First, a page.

The company, which was founded in 2015, is based in Portland, Oregon with their R&D arm in Israel. They currently have 80 employees. Bernstein said from a competitive standpoint, the traditional security vendors are having trouble reacting to cloud native, and while he sees some startups working at it, he believes his company has the most mature offering, at least for now.

“We don’t have a lot of competition right now, but as we start progressing we will see more,” he said. He plans to use the money they receive today to help expand their marketing and sales arm to continue growing their customer base, but also engineering to stay ahead of that competition as the cloud-native security market continues to develop.

Hasura snares $1.6M seed for developer-focused Kubernetes solution

Kubernetes has gained in popularity quickly over the last 18 months, but like many highly technical solutions it requires a level of expertise many companies are lacking. A Bangalore/San Francisco startup called Hasura hopes to simplify all of that with a managed Kubernetes solution built with developers in mind.

Today, the company announced a $1.6 million seed round led by Nexus Venture Partners with participation from GREE Ventures.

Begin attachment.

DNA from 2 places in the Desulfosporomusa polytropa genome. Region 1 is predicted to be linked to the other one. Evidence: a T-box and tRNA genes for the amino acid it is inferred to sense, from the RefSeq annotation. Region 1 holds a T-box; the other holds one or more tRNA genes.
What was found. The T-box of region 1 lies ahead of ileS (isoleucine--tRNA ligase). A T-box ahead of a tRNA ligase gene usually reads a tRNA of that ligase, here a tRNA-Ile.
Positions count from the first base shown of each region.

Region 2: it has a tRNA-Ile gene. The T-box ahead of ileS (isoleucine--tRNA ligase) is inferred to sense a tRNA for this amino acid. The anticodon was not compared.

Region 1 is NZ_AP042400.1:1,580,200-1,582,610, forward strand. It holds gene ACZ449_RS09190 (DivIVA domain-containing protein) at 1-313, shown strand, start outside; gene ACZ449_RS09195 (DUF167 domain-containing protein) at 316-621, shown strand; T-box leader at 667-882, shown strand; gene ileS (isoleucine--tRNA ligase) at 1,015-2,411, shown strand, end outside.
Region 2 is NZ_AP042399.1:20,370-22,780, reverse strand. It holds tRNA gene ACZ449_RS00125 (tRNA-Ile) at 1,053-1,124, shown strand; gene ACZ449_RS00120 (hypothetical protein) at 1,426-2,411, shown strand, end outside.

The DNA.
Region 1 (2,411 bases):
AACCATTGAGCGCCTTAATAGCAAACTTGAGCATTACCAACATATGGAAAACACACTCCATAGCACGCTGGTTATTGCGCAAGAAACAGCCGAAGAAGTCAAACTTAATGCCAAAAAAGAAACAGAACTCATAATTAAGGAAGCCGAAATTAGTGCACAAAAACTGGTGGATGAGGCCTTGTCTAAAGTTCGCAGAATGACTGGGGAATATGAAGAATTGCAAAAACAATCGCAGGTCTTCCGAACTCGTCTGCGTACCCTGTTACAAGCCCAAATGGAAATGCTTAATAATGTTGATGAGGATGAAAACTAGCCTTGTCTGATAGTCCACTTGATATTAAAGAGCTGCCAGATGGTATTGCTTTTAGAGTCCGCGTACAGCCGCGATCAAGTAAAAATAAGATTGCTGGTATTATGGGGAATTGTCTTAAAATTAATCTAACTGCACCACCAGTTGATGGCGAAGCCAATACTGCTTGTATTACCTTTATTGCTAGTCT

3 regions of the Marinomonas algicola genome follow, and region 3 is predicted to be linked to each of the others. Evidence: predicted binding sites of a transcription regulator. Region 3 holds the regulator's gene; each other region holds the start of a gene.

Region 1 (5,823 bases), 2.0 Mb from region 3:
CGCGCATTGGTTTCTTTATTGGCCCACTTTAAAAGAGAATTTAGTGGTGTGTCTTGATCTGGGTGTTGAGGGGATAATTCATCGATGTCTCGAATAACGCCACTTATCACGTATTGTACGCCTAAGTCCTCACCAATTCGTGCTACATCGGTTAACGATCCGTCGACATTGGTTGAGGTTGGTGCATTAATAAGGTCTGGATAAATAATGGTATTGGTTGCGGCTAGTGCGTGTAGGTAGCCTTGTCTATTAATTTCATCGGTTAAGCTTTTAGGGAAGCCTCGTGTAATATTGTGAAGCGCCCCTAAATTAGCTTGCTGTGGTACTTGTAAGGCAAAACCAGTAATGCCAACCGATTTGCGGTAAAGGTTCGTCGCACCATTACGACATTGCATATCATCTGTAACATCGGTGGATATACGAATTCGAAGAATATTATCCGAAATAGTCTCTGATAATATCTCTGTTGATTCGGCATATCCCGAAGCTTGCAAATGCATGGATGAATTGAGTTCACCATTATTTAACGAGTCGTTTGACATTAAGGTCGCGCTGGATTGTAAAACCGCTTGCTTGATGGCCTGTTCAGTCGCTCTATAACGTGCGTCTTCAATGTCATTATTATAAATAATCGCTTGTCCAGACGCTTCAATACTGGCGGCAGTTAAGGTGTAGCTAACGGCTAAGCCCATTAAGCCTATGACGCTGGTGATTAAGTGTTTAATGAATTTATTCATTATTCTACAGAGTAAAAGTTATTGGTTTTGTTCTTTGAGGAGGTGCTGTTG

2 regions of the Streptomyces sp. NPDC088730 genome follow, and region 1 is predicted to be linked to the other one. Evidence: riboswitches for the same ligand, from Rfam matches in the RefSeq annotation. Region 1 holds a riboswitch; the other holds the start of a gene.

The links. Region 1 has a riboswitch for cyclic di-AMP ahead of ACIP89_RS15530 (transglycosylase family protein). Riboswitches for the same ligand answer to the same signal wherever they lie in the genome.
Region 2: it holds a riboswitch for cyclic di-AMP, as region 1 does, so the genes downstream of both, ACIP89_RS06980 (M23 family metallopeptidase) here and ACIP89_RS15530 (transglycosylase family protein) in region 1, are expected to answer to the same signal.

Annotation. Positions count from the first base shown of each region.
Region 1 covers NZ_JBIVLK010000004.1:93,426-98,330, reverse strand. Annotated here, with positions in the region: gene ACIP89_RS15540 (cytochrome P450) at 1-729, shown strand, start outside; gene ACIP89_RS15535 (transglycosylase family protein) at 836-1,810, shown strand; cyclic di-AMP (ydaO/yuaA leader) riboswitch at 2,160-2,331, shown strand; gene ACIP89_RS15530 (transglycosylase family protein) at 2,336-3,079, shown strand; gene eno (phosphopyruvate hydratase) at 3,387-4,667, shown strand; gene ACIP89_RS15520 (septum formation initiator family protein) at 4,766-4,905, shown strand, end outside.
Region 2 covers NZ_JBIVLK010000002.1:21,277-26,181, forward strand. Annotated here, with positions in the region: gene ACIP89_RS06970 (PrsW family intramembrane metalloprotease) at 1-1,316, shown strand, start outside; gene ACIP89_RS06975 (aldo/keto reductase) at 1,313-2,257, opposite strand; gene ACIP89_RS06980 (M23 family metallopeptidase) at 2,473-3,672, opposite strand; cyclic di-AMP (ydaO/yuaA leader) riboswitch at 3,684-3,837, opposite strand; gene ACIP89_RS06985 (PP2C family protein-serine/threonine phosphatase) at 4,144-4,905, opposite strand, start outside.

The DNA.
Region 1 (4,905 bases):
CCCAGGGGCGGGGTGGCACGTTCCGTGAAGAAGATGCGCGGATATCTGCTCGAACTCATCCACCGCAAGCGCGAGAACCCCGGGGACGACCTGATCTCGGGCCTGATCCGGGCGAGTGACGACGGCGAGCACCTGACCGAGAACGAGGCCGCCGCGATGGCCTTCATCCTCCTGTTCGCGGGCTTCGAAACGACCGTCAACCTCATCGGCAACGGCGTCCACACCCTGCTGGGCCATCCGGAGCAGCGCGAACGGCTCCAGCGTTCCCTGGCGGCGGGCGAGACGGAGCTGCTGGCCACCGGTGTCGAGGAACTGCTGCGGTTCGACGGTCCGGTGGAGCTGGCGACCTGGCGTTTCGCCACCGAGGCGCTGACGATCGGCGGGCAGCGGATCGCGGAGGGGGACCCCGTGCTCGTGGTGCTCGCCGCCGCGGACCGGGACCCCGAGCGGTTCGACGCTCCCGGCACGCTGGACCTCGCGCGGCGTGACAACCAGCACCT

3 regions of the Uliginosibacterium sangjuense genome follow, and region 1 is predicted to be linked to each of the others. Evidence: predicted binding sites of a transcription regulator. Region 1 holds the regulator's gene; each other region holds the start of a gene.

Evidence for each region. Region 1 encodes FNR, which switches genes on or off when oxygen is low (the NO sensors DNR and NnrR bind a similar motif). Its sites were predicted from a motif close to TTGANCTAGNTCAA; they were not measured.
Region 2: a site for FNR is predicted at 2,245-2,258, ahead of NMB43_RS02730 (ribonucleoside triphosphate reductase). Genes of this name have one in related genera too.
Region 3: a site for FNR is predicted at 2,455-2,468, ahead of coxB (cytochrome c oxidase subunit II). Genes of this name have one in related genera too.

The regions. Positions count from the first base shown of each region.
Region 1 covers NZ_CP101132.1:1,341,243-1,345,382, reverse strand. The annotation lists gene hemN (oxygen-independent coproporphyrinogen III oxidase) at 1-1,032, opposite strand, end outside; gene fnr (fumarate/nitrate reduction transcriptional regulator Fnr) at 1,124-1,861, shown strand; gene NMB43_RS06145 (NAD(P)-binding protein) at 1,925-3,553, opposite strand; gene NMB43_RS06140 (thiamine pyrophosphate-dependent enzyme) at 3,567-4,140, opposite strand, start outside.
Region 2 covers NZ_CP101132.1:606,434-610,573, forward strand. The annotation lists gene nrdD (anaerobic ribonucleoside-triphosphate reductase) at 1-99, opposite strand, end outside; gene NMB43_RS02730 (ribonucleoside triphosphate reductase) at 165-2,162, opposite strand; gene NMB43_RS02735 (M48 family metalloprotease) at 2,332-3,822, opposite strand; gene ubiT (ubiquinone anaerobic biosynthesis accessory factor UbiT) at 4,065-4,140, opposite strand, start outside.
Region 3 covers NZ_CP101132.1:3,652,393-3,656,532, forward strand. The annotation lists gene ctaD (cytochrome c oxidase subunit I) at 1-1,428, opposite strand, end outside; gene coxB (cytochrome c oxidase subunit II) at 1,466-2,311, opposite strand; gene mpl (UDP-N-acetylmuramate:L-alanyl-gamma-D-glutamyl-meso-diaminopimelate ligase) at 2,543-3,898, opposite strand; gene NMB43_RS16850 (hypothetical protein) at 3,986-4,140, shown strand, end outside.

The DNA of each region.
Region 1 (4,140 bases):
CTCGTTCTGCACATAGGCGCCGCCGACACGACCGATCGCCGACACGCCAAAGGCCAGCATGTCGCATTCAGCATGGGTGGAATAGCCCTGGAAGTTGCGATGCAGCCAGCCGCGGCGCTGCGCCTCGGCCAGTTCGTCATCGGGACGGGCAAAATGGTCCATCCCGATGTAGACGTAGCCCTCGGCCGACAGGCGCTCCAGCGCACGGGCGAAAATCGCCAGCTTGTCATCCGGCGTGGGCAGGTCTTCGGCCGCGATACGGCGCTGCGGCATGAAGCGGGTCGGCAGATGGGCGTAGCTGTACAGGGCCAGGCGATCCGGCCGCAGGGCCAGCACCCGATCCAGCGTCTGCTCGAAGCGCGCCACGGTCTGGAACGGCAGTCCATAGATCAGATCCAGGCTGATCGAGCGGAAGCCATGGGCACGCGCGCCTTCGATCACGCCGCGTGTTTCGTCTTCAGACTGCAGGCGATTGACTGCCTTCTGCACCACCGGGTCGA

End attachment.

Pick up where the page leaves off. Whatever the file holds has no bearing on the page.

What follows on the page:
Kubernetes is a tool that helps companies running containers juggle or orchestrate them. This level of organization is required because the number of containers can grow quickly. If you think of a conductor telling the musicians when to come in and when to leave, Kubernetes plays a similar role for the container system. (For a more complete explanation of containers, see this article.)

The company has focused on getting developers up to speed with the latest technologies quickly. “Our focus from the beginning has been making the application development super fast. How we do that is placing our APIs on top of a PostGres database to deploy any kind of code,” Tanmai Gopal, Hasura CEO and co-founder explained.

Gopal says the idea is to be more than a managed Kubernetes provider by giving developers the tooling they need to get going without having to build the underlying code for every application. “We are going to be the last mile. We’re not just managing the Kubernetes cluster for you. You should have Kubernetes to have control [over your containerized applications], but you also need developer tooling to build on top of it faster,” he said. “We want to automate the unnecessary code writing kind of grunt work. We started off by saying, ‘let’s automate this piece so you don’t have to write this code again’,” he added.

Once they wrote that piece, they realized that this is relevant because this approach enables cloud native in way that wasn’t possible before. “We suddenly realized we were in the right place at the right time, and part of it was luck,” Gopal admitted. It was also skill in providing a set of tools developers could use to build on top of Kubernetes.

Sameer Brij Verma, managing director at lead investor Nexus Venture Partners sees Kubernetes quickly becoming a foundational technology for developers and Hasura is providing a way to get up and running with little expertise. “Using Hasura’s platform, developers can now create cloud-native, portable and “elastic” applications within a few minutes without knowing anything about Kubernetes in the beginning,” Verma said in a statement.

The company launched last year and is split between Bangalore, India and San Francisco.